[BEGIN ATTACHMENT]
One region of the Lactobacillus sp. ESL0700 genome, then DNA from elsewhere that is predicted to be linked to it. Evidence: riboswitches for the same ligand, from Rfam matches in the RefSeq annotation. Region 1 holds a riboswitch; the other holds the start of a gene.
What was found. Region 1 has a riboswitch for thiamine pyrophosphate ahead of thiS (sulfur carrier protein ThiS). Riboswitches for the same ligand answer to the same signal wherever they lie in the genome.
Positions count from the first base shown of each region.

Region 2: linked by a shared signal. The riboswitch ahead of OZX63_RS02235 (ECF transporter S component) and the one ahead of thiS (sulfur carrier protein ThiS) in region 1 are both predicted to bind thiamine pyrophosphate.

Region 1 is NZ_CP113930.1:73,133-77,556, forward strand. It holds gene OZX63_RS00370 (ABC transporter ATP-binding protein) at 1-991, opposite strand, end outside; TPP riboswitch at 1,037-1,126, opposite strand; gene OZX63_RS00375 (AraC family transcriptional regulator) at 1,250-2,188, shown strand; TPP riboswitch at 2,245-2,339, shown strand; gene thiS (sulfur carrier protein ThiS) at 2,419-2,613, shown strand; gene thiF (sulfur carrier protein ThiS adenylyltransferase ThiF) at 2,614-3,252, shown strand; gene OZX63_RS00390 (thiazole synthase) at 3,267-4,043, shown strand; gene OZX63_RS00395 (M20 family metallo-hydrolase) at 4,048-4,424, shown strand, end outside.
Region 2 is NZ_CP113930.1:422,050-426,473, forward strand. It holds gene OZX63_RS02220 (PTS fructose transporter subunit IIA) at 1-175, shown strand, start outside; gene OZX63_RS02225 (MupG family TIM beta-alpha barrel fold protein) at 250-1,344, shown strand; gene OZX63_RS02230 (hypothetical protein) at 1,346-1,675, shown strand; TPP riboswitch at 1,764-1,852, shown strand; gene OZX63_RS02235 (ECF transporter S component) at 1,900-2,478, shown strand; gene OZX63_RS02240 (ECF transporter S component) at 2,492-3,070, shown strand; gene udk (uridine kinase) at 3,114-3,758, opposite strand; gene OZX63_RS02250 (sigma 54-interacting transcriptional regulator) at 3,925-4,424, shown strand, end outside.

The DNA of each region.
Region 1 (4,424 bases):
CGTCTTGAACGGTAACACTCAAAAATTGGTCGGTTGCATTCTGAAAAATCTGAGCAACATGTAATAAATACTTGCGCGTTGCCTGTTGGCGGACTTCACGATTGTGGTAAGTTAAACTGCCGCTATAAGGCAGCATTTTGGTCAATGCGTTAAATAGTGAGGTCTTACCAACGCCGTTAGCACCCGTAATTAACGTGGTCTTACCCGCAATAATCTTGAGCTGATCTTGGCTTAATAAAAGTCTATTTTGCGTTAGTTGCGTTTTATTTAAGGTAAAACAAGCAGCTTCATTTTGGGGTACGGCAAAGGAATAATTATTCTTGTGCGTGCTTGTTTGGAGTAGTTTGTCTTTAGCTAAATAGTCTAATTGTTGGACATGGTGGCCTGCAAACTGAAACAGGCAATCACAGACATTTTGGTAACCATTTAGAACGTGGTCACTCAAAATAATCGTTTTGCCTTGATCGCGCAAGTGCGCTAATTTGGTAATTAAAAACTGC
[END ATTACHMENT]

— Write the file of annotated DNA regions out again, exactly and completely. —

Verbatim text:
One region of the Lactobacillus sp. ESL0700 genome, then DNA from elsewhere that is predicted to be linked to it. Evidence: riboswitches for the same ligand, from Rfam matches in the RefSeq annotation. Region 1 holds a riboswitch; the other holds the start of a gene.
What was found. Region 1 has a riboswitch for thiamine pyrophosphate ahead of thiS (sulfur carrier protein ThiS). Riboswitches for the same ligand answer to the same signal wherever they lie in the genome.
Positions count from the first base shown of each region.

Region 2: linked by a shared signal. The riboswitch ahead of OZX63_RS02235 (ECF transporter S component) and the one ahead of thiS (sulfur carrier protein ThiS) in region 1 are both predicted to bind thiamine pyrophosphate.

Region 1 is NZ_CP113930.1:73,133-77,556, forward strand. It holds gene OZX63_RS00370 (ABC transporter ATP-binding protein) at 1-991, opposite strand, end outside; TPP riboswitch at 1,037-1,126, opposite strand; gene OZX63_RS00375 (AraC family transcriptional regulator) at 1,250-2,188, shown strand; TPP riboswitch at 2,245-2,339, shown strand; gene thiS (sulfur carrier protein ThiS) at 2,419-2,613, shown strand; gene thiF (sulfur carrier protein ThiS adenylyltransferase ThiF) at 2,614-3,252, shown strand; gene OZX63_RS00390 (thiazole synthase) at 3,267-4,043, shown strand; gene OZX63_RS00395 (M20 family metallo-hydrolase) at 4,048-4,424, shown strand, end outside.
Region 2 is NZ_CP113930.1:422,050-426,473, forward strand. It holds gene OZX63_RS02220 (PTS fructose transporter subunit IIA) at 1-175, shown strand, start outside; gene OZX63_RS02225 (MupG family TIM beta-alpha barrel fold protein) at 250-1,344, shown strand; gene OZX63_RS02230 (hypothetical protein) at 1,346-1,675, shown strand; TPP riboswitch at 1,764-1,852, shown strand; gene OZX63_RS02235 (ECF transporter S component) at 1,900-2,478, shown strand; gene OZX63_RS02240 (ECF transporter S component) at 2,492-3,070, shown strand; gene udk (uridine kinase) at 3,114-3,758, opposite strand; gene OZX63_RS02250 (sigma 54-interacting transcriptional regulator) at 3,925-4,424, shown strand, end outside.

The DNA of each region.
Region 1 (4,424 bases):
CGTCTTGAACGGTAACACTCAAAAATTGGTCGGTTGCATTCTGAAAAATCTGAGCAACATGTAATAAATACTTGCGCGTTGCCTGTTGGCGGACTTCACGATTGTGGTAAGTTAAACTGCCGCTATAAGGCAGCATTTTGGTCAATGCGTTAAATAGTGAGGTCTTACCAACGCCGTTAGCACCCGTAATTAACGTGGTCTTACCCGCAATAATCTTGAGCTGATCTTGGCTTAATAAAAGTCTATTTTGCGTTAGTTGCGTTTTATTTAAGGTAAAACAAGCAGCTTCATTTTGGGGTACGGCAAAGGAATAATTATTCTTGTGCGTGCTTGTTTGGAGTAGTTTGTCTTTAGCTAAATAGTCTAATTGTTGGACATGGTGGCCTGCAAACTGAAACAGGCAATCACAGACATTTTGGTAACCATTTAGAACGTGGTCACTCAAAATAATCGTTTTGCCTTGATCGCGCAAGTGCGCTAATTTGGTAATTAAAAACTGC